The Resort Municipality of Whistler (RMOW) is preparing to bring all municipal park land into compliance with provincial regulations governing docks and barges – and is encouraging private residences in Whistler to do the same.
The work began earlier this year before the COVID-19 crisis impacted Whistler, and is being resumed now to bring docks and barges into compliance ahead of the 2020 summer season.
In British Columbia, the Province owns nearly all the freshwater foreshore. All docks, barges and other private moorage facilities require authorization through the Ministry of Forests, Lands and Natural Resource Operations and Rural Development (FLNRO).
“Over the past year we have heard from residents about a range of issues on Whistler’s lakes – including noise, pollution, unauthorized construction and impact to the lake experience,” said Mayor Jack Crompton. “Following this public concern, the RMOW investigated solutions and through this work it became evident that most docks and barges in Whistler do not have the proper provincial permits.”
As a result, the Ministry has informed the RMOW that they will be conducting a compliance review of docks and barges in Whistler over the next year to bring all private moorage facilities into compliance.
Province owns foreshore throughout British Columbia
Nearly all freshwater foreshore throughout British Columbia is Crown land. It is regulated by FLNRO through the Land Act.
Freshwater foreshore is defined as the land between the high and low watermarks of streams, rivers and lakes. Land adjacent to foreshore may be privately owned, but the public retain the privilege to access the foreshore.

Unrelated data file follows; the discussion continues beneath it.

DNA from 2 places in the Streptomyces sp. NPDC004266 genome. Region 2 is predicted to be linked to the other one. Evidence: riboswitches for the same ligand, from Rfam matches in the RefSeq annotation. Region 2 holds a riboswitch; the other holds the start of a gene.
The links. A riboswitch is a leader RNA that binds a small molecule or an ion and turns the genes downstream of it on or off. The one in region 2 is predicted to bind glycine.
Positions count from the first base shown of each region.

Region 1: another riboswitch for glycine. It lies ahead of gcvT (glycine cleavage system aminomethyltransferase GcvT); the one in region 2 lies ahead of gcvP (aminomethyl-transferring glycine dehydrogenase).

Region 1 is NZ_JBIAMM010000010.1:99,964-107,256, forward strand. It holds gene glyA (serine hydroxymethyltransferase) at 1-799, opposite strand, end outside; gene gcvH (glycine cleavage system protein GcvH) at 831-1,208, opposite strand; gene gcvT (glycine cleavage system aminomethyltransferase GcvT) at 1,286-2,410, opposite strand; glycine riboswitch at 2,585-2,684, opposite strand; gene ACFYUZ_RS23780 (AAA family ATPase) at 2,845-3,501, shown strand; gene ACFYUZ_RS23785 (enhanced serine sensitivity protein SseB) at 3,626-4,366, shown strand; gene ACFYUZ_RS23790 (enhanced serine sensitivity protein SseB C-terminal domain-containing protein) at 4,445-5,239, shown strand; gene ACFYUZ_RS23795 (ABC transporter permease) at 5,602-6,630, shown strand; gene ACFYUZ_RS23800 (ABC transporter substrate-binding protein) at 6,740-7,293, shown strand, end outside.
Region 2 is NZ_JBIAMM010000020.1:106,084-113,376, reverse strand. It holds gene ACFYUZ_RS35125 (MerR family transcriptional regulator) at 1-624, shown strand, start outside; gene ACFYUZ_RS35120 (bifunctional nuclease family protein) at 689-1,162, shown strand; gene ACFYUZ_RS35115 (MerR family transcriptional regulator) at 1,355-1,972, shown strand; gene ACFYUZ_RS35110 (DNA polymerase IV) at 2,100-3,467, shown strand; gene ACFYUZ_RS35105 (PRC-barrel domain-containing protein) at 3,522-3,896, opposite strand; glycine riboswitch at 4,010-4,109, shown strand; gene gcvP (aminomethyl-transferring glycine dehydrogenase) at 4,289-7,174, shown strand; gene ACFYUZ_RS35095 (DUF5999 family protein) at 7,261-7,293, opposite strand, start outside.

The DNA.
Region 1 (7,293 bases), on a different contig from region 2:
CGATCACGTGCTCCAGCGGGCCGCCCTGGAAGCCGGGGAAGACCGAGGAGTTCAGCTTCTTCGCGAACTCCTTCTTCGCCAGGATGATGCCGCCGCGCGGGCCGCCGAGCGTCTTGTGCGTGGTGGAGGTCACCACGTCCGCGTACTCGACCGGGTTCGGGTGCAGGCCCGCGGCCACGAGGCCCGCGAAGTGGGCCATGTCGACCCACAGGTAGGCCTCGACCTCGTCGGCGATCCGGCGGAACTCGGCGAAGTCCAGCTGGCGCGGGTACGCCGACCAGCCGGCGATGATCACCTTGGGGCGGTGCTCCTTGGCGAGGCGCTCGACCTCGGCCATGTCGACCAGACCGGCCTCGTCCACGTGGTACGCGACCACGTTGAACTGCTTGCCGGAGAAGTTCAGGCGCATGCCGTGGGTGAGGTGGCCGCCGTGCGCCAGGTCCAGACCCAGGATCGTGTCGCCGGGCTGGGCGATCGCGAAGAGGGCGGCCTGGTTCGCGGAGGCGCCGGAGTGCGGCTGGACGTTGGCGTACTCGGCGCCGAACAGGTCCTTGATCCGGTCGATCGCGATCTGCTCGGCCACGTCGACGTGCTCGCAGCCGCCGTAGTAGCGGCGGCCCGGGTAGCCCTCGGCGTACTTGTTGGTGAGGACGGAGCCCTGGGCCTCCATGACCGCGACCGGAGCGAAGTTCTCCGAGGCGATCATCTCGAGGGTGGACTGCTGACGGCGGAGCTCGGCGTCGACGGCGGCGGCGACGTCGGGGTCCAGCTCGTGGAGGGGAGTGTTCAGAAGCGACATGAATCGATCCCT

The construction, placement and use of docks, barges and other private moorage facilities on the foreshore requires authorization from the Province.
In addition, bodies of water and associated recreational vessels in British Columbia are governed by the Federal Government through Transport Canada and the Navigable Waters Protection Act.
Docks on Municipal Park Land
To move into compliance with provincial regulations, the RMOW will seek the removal of any private docks constructed on municipal park land.
Over the years, several unauthorized docks have been built on Alta Lake Park and other municipal park foreshore in the valley.
The RMOW will make attempts to contact the owners of these docks and work with them to have all docks removed by the end of 2020. To ensure everyone has equal access to the Alta Lake Park land and lakefront, the RMOW will submit a foreshore application to build a public dock in 2021 for this area of the park.
Authorization for residential docks and barges
To help bring all docks and barges in Whistler into compliance with provincial and federal regulations, the RMOW also encourages all residents with these facilities to begin taking steps to get required provincial permits and understand federal regulations.
Many current residential docks, barges and associated buildings (non-moorage structures) do not meet the provincial and federal regulations. For example, the RMOW understands there are approximately 96 docks on Alta Lake that currently are not in compliance with the senior government requirements. A dock being taxed by the Provincial government does not mean it is in compliance.
To learn about the process and submit a foreshore application, visit the Ministry of Forest, Lands and Natural Resource Operations’ website.
For more details about docks and barges in Whistler, visit whistler.ca/docks.